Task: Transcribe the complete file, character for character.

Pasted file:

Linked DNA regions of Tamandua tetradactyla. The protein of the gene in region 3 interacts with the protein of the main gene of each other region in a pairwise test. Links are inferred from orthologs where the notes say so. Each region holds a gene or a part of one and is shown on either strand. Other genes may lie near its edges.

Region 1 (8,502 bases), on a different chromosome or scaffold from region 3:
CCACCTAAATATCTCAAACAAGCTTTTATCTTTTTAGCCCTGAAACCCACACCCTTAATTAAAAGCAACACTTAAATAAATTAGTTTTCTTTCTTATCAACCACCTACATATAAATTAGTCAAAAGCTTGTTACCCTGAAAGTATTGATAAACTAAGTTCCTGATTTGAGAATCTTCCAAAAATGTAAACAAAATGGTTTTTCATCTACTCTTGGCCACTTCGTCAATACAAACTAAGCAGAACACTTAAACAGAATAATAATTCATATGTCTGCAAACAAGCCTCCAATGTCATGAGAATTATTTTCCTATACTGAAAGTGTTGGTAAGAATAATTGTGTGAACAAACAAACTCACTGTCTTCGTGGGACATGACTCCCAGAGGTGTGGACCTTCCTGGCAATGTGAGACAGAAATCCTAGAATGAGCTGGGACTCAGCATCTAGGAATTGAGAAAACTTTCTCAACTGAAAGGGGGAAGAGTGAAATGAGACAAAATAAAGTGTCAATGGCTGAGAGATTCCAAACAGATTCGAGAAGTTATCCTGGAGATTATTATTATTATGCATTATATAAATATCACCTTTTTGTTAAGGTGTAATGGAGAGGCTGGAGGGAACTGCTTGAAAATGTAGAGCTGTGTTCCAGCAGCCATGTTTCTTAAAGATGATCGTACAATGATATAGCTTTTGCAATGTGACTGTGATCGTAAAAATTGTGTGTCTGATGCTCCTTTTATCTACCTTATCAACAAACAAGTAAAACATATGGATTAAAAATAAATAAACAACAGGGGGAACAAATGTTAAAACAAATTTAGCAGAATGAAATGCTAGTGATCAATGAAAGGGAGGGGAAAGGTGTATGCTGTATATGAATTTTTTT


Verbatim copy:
Linked DNA regions of Tamandua tetradactyla. The protein of the gene in region 3 interacts with the protein of the main gene of each other region in a pairwise test. Links are inferred from orthologs where the notes say so. Each region holds a gene or a part of one and is shown on either strand. Other genes may lie near its edges.

Region 1 (8,502 bases), on a different chromosome or scaffold from region 3:
CCACCTAAATATCTCAAACAAGCTTTTATCTTTTTAGCCCTGAAACCCACACCCTTAATTAAAAGCAACACTTAAATAAATTAGTTTTCTTTCTTATCAACCACCTACATATAAATTAGTCAAAAGCTTGTTACCCTGAAAGTATTGATAAACTAAGTTCCTGATTTGAGAATCTTCCAAAAATGTAAACAAAATGGTTTTTCATCTACTCTTGGCCACTTCGTCAATACAAACTAAGCAGAACACTTAAACAGAATAATAATTCATATGTCTGCAAACAAGCCTCCAATGTCATGAGAATTATTTTCCTATACTGAAAGTGTTGGTAAGAATAATTGTGTGAACAAACAAACTCACTGTCTTCGTGGGACATGACTCCCAGAGGTGTGGACCTTCCTGGCAATGTGAGACAGAAATCCTAGAATGAGCTGGGACTCAGCATCTAGGAATTGAGAAAACTTTCTCAACTGAAAGGGGGAAGAGTGAAATGAGACAAAATAAAGTGTCAATGGCTGAGAGATTCCAAACAGATTCGAGAAGTTATCCTGGAGATTATTATTATTATGCATTATATAAATATCACCTTTTTGTTAAGGTGTAATGGAGAGGCTGGAGGGAACTGCTTGAAAATGTAGAGCTGTGTTCCAGCAGCCATGTTTCTTAAAGATGATCGTACAATGATATAGCTTTTGCAATGTGACTGTGATCGTAAAAATTGTGTGTCTGATGCTCCTTTTATCTACCTTATCAACAAACAAGTAAAACATATGGATTAAAAATAAATAAACAACAGGGGGAACAAATGTTAAAACAAATTTAGCAGAATGAAATGCTAGTGATCAATGAAAGGGAGGGGAAAGGTGTATGCTGTATATGAATTTTTTT